Mary was able to receive food assistance as well as a vehicle through House of Hope to better her opportunities with a better paying job. The day Mary picked up her vehicle, she walked from her home to House of Hope, and left in her vehicle crying and thanking House of Hope for the wonderful gift. Mary stated that before she even left with her vehicle, she had a job interview that day and was also going to set up after-school programs for her children to attend.
Vera is a senior client who came into House of Hope in dire straits. One of her essential bills had been raised to a point where she had absolutely no funds left after paying it. She had no food in her cabinets and had run out of basic personal items such as shampoo and toilet paper. She also spoke about not having clothes to wear. By the end of her first visit, House of Hope was able to provide everything she needed. She had thankful tears in her eyes because she was no longer in the position she was in when she walked in the door. She had hope.
Since then, Vera has been beyond thankful to continue to receive services at House of Hope. Every time she visits the pantry, she says House of Hope always seems to provide exactly what she is in need of at the time. She calls it a miracle and always leaves with a smile on her face. Her story is one of many similar stories that shows the powerful impact that House of Hope has on so many lives.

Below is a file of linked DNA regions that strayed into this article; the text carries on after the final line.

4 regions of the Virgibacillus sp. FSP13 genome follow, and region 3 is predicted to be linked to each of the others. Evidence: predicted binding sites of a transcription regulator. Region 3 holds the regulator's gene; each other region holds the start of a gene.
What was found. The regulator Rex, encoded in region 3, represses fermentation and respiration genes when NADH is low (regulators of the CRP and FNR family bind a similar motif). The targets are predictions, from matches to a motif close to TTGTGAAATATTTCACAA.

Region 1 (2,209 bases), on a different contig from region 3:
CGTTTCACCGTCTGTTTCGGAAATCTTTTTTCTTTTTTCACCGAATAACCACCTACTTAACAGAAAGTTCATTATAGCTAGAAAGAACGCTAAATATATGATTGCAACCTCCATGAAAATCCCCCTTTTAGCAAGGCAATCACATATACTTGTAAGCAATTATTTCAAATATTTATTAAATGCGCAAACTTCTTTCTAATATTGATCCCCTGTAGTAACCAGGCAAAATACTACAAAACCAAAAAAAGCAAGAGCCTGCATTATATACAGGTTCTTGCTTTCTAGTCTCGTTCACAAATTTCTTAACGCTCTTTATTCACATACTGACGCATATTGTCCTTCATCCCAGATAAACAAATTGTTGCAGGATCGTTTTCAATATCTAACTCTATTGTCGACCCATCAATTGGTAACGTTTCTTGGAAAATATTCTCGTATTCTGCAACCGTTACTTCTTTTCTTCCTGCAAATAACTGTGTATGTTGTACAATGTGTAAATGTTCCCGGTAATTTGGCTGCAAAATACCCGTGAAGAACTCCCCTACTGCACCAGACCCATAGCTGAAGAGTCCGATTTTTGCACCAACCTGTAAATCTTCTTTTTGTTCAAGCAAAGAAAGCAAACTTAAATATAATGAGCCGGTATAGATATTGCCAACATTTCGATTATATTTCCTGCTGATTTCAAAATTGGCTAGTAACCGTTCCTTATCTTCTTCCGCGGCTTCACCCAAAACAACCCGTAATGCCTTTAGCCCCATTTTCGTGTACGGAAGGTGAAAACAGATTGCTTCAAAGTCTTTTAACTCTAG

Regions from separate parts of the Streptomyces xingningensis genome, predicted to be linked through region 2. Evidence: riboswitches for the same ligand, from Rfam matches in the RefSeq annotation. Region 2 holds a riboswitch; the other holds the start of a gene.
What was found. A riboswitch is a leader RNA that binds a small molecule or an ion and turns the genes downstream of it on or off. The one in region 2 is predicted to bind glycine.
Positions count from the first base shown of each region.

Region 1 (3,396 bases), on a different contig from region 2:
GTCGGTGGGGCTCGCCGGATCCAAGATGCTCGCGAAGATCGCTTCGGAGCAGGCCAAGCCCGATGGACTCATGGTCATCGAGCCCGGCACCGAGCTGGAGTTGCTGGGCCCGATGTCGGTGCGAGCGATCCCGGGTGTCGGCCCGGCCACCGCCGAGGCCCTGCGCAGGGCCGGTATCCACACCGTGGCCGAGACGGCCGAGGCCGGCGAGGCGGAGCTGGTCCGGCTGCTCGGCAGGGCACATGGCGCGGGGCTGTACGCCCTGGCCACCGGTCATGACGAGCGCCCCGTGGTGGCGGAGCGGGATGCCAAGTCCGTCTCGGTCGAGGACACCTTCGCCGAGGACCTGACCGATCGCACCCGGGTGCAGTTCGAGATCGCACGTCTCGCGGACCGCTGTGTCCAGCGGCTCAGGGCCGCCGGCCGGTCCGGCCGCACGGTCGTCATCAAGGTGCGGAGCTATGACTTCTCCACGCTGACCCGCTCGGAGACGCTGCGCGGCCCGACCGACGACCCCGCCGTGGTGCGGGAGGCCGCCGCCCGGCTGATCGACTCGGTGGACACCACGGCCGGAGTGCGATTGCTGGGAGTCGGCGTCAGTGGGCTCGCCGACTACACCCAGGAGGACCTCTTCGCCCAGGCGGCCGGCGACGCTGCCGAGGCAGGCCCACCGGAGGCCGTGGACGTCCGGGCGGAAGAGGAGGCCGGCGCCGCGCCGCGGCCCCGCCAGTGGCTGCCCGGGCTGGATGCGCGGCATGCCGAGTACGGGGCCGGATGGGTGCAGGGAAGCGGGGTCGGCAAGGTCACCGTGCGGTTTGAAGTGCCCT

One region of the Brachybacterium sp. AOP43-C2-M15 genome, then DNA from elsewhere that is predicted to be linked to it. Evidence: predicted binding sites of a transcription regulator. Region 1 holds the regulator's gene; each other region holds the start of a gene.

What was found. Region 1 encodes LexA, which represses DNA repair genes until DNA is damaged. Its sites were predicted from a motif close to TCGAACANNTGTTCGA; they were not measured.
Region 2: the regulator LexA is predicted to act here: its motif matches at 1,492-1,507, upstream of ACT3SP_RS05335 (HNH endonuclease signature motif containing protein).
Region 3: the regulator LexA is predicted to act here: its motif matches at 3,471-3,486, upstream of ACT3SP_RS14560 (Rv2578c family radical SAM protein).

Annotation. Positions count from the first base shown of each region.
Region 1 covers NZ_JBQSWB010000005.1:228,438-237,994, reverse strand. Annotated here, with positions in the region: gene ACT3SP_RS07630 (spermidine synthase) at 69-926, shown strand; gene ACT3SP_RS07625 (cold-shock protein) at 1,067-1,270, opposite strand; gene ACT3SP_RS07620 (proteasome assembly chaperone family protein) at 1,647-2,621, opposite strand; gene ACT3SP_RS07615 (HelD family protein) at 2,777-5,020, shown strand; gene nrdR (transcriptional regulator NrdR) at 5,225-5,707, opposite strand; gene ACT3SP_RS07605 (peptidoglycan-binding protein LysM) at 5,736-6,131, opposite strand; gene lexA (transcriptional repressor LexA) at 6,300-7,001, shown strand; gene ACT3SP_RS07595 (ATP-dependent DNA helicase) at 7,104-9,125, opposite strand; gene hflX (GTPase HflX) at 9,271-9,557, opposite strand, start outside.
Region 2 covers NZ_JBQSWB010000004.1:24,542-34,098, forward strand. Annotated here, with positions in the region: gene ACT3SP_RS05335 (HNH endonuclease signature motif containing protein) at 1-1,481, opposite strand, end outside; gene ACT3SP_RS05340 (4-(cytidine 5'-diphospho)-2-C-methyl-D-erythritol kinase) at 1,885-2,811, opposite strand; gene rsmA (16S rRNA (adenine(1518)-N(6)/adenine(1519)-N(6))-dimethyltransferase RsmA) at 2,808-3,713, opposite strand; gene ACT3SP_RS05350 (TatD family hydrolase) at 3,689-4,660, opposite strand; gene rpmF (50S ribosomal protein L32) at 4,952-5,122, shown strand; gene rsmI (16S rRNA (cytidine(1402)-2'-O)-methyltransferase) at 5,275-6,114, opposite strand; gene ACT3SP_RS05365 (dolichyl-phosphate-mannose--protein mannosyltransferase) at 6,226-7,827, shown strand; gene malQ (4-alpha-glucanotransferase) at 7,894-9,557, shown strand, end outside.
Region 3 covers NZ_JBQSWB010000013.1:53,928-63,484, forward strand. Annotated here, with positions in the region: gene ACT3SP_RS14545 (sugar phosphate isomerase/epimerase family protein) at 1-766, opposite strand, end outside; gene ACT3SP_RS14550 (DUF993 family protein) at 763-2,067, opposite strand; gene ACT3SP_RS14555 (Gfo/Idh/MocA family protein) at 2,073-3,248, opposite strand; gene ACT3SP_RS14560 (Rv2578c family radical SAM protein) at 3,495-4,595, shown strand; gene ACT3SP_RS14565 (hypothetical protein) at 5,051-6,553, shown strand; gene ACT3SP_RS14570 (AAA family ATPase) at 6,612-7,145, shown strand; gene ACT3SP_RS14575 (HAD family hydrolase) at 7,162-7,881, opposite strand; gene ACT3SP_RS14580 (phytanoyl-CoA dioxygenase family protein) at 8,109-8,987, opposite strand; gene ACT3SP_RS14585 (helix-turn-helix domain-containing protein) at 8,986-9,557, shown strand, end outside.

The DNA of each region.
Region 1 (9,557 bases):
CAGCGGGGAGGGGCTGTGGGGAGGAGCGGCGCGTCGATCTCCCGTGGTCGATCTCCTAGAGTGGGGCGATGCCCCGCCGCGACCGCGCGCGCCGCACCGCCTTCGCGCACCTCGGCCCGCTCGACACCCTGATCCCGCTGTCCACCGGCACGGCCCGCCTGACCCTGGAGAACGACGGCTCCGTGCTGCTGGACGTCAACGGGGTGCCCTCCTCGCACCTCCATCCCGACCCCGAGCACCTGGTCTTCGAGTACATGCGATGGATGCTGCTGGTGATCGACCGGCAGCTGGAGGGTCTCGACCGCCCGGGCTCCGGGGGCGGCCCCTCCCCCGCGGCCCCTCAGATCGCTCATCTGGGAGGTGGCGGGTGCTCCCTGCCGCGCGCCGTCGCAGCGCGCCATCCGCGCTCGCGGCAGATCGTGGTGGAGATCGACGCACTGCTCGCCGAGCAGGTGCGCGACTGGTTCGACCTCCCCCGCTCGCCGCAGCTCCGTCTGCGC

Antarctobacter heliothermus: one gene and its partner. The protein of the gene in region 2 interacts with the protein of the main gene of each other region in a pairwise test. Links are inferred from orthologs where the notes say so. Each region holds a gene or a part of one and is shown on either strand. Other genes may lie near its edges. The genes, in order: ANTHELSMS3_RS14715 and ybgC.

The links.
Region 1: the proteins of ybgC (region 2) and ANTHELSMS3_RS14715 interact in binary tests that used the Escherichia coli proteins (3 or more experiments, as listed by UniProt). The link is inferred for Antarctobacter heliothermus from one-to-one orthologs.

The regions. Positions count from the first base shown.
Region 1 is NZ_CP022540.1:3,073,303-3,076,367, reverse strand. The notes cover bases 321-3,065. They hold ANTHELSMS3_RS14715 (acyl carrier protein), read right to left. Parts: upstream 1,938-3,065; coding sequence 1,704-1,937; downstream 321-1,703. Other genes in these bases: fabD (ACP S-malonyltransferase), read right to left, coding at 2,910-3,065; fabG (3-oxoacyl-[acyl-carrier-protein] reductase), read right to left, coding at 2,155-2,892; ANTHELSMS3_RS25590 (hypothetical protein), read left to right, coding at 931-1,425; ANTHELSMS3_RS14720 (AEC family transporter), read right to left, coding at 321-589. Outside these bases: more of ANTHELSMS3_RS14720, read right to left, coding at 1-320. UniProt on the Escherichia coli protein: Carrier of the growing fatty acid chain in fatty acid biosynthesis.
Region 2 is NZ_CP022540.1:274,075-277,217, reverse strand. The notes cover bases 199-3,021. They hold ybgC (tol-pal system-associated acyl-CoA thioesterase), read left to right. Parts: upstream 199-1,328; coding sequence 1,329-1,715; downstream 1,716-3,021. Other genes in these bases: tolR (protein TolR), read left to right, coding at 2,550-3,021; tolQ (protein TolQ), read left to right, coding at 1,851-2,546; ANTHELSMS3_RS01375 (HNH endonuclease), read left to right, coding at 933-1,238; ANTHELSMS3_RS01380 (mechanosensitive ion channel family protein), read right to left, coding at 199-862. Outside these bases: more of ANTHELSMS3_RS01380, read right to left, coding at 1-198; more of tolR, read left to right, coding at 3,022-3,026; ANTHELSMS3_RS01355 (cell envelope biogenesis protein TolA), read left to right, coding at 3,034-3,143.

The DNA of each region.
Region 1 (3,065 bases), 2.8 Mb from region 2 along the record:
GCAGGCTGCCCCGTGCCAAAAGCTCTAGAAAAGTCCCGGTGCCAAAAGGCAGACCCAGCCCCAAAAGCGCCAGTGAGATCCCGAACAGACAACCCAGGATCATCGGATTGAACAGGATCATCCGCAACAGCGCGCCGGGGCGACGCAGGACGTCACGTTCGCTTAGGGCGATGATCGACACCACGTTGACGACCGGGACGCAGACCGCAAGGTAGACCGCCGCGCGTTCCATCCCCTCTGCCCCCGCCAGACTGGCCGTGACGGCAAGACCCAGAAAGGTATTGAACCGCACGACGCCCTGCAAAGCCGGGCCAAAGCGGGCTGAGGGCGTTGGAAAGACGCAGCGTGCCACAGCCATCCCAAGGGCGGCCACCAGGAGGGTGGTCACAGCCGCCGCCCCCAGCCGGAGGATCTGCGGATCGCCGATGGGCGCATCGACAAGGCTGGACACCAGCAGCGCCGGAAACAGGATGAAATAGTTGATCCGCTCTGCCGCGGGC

From Empowerment to Employment
Michelle came into House of Hope as a single mother of two in desperate need of services. Michelle received food and enrolled in the Client Choice Pantry. During Michelle’s visits to the House of Hope Pantry for her shopping service, she had expressed that she was in the market for stable employment to support her family. After a number of different jobs, many interviews, and being passed over for jobs she had applied for, Michelle submitted an application with the St. Lucie School Board's Transportation Department. Michelle was offered the Substitute Bus Aide position with a starting pay rate of $10 an hour. Although grateful for the job, she knew that she would not be able to sustain her family on $10 an hour. Michelle spoke to the hiring manager about her pay rate concerns. The manager offered her a Bus Aide Attendant position paying $15 an hour. Michelle credits House of Hope for giving her support and encouragement, and said “I was able to feed my family with the food received from House of Hope.” Michelle has been a recipient of our Christmas, Easter, and most recently, Back-to-School program. This program will continue to support her as she starts her new employment and ease some of her financial burdens at this time.